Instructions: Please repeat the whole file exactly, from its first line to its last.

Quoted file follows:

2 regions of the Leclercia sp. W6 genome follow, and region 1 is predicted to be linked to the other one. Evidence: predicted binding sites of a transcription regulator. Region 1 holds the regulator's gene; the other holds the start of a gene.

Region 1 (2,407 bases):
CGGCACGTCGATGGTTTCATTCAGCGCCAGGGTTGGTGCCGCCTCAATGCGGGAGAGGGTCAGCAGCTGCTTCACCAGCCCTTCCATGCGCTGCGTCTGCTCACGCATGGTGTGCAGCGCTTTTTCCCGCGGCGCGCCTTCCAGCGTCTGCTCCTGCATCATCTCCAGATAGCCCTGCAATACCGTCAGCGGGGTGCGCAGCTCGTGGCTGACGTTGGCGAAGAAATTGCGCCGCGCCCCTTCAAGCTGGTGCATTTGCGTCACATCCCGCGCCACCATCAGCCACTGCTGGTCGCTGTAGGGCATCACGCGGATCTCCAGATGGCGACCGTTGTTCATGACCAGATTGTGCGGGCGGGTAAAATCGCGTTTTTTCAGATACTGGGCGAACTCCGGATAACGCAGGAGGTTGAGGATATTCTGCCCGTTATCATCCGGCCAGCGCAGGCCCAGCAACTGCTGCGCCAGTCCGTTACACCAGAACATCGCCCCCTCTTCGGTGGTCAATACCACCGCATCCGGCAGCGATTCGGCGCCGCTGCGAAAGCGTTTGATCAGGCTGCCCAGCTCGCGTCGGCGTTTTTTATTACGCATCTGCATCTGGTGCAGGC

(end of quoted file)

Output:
2 regions of the Leclercia sp. W6 genome follow, and region 1 is predicted to be linked to the other one. Evidence: predicted binding sites of a transcription regulator. Region 1 holds the regulator's gene; the other holds the start of a gene.

Region 1 (2,407 bases):
CGGCACGTCGATGGTTTCATTCAGCGCCAGGGTTGGTGCCGCCTCAATGCGGGAGAGGGTCAGCAGCTGCTTCACCAGCCCTTCCATGCGCTGCGTCTGCTCACGCATGGTGTGCAGCGCTTTTTCCCGCGGCGCGCCTTCCAGCGTCTGCTCCTGCATCATCTCCAGATAGCCCTGCAATACCGTCAGCGGGGTGCGCAGCTCGTGGCTGACGTTGGCGAAGAAATTGCGCCGCGCCCCTTCAAGCTGGTGCATTTGCGTCACATCCCGCGCCACCATCAGCCACTGCTGGTCGCTGTAGGGCATCACGCGGATCTCCAGATGGCGACCGTTGTTCATGACCAGATTGTGCGGGCGGGTAAAATCGCGTTTTTTCAGATACTGGGCGAACTCCGGATAACGCAGGAGGTTGAGGATATTCTGCCCGTTATCATCCGGCCAGCGCAGGCCCAGCAACTGCTGCGCCAGTCCGTTACACCAGAACATCGCCCCCTCTTCGGTGGTCAATACCACCGCATCCGGCAGCGATTCGGCGCCGCTGCGAAAGCGTTTGATCAGGCTGCCCAGCTCGCGTCGGCGTTTTTTATTACGCATCTGCATCTGGTGCAGGC